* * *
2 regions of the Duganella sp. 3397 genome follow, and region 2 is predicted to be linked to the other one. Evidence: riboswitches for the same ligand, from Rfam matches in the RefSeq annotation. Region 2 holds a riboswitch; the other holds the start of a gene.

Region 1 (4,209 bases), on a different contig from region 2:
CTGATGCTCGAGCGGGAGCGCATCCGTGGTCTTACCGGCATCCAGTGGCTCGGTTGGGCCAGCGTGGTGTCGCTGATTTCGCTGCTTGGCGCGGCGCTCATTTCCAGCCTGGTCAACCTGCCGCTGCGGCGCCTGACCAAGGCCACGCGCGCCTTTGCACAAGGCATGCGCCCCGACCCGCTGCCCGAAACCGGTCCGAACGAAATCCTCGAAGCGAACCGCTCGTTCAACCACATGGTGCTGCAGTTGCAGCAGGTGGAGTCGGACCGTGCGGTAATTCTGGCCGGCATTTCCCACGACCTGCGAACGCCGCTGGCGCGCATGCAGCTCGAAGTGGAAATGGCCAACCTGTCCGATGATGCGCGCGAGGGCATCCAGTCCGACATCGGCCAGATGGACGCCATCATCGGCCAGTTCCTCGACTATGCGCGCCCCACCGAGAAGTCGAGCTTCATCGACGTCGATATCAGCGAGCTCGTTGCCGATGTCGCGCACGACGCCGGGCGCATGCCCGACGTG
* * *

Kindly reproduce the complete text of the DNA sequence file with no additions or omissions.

2 regions of the Duganella sp. 3397 genome follow, and region 2 is predicted to be linked to the other one. Evidence: riboswitches for the same ligand, from Rfam matches in the RefSeq annotation. Region 2 holds a riboswitch; the other holds the start of a gene.

Region 1 (4,209 bases), on a different contig from region 2:
CTGATGCTCGAGCGGGAGCGCATCCGTGGTCTTACCGGCATCCAGTGGCTCGGTTGGGCCAGCGTGGTGTCGCTGATTTCGCTGCTTGGCGCGGCGCTCATTTCCAGCCTGGTCAACCTGCCGCTGCGGCGCCTGACCAAGGCCACGCGCGCCTTTGCACAAGGCATGCGCCCCGACCCGCTGCCCGAAACCGGTCCGAACGAAATCCTCGAAGCGAACCGCTCGTTCAACCACATGGTGCTGCAGTTGCAGCAGGTGGAGTCGGACCGTGCGGTAATTCTGGCCGGCATTTCCCACGACCTGCGAACGCCGCTGGCGCGCATGCAGCTCGAAGTGGAAATGGCCAACCTGTCCGATGATGCGCGCGAGGGCATCCAGTCCGACATCGGCCAGATGGACGCCATCATCGGCCAGTTCCTCGACTATGCGCGCCCCACCGAGAAGTCGAGCTTCATCGACGTCGATATCAGCGAGCTCGTTGCCGATGTCGCGCACGACGCCGGGCGCATGCCCGACGTG